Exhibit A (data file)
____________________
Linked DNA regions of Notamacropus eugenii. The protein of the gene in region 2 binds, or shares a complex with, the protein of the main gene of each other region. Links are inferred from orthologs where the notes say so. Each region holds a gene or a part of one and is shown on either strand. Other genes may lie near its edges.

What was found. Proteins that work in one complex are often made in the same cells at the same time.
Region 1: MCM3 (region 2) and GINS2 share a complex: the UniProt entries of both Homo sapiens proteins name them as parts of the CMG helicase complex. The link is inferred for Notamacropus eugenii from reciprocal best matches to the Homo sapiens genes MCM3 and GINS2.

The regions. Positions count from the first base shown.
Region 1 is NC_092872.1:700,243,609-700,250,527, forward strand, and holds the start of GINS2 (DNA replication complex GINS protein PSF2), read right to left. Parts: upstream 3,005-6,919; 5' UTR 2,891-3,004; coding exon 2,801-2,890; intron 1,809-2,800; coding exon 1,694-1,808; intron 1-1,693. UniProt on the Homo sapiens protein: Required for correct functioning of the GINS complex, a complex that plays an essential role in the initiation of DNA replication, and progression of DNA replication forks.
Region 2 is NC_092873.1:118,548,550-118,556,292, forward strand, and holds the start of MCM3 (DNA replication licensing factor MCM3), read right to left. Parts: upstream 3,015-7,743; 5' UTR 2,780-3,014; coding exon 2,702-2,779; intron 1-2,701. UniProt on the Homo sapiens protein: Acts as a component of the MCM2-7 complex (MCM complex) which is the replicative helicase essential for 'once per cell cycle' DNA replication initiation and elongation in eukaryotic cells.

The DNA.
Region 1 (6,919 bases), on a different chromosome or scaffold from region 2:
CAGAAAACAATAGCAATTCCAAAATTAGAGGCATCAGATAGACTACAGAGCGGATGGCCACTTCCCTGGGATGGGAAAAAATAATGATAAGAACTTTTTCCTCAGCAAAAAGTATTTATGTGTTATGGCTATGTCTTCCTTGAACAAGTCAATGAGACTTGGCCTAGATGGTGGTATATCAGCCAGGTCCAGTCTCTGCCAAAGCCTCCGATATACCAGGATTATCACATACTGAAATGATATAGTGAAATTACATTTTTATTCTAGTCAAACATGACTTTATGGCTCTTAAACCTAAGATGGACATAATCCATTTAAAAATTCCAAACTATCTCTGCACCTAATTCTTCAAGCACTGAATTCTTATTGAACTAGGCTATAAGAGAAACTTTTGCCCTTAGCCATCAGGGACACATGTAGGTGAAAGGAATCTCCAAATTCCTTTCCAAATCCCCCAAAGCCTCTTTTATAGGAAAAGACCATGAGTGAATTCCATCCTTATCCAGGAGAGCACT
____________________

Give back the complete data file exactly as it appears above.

Linked DNA regions of Notamacropus eugenii. The protein of the gene in region 2 binds, or shares a complex with, the protein of the main gene of each other region. Links are inferred from orthologs where the notes say so. Each region holds a gene or a part of one and is shown on either strand. Other genes may lie near its edges.

What was found. Proteins that work in one complex are often made in the same cells at the same time.
Region 1: MCM3 (region 2) and GINS2 share a complex: the UniProt entries of both Homo sapiens proteins name them as parts of the CMG helicase complex. The link is inferred for Notamacropus eugenii from reciprocal best matches to the Homo sapiens genes MCM3 and GINS2.

The regions. Positions count from the first base shown.
Region 1 is NC_092872.1:700,243,609-700,250,527, forward strand, and holds the start of GINS2 (DNA replication complex GINS protein PSF2), read right to left. Parts: upstream 3,005-6,919; 5' UTR 2,891-3,004; coding exon 2,801-2,890; intron 1,809-2,800; coding exon 1,694-1,808; intron 1-1,693. UniProt on the Homo sapiens protein: Required for correct functioning of the GINS complex, a complex that plays an essential role in the initiation of DNA replication, and progression of DNA replication forks.
Region 2 is NC_092873.1:118,548,550-118,556,292, forward strand, and holds the start of MCM3 (DNA replication licensing factor MCM3), read right to left. Parts: upstream 3,015-7,743; 5' UTR 2,780-3,014; coding exon 2,702-2,779; intron 1-2,701. UniProt on the Homo sapiens protein: Acts as a component of the MCM2-7 complex (MCM complex) which is the replicative helicase essential for 'once per cell cycle' DNA replication initiation and elongation in eukaryotic cells.

The DNA.
Region 1 (6,919 bases), on a different chromosome or scaffold from region 2:
CAGAAAACAATAGCAATTCCAAAATTAGAGGCATCAGATAGACTACAGAGCGGATGGCCACTTCCCTGGGATGGGAAAAAATAATGATAAGAACTTTTTCCTCAGCAAAAAGTATTTATGTGTTATGGCTATGTCTTCCTTGAACAAGTCAATGAGACTTGGCCTAGATGGTGGTATATCAGCCAGGTCCAGTCTCTGCCAAAGCCTCCGATATACCAGGATTATCACATACTGAAATGATATAGTGAAATTACATTTTTATTCTAGTCAAACATGACTTTATGGCTCTTAAACCTAAGATGGACATAATCCATTTAAAAATTCCAAACTATCTCTGCACCTAATTCTTCAAGCACTGAATTCTTATTGAACTAGGCTATAAGAGAAACTTTTGCCCTTAGCCATCAGGGACACATGTAGGTGAAAGGAATCTCCAAATTCCTTTCCAAATCCCCCAAAGCCTCTTTTATAGGAAAAGACCATGAGTGAATTCCATCCTTATCCAGGAGAGCACT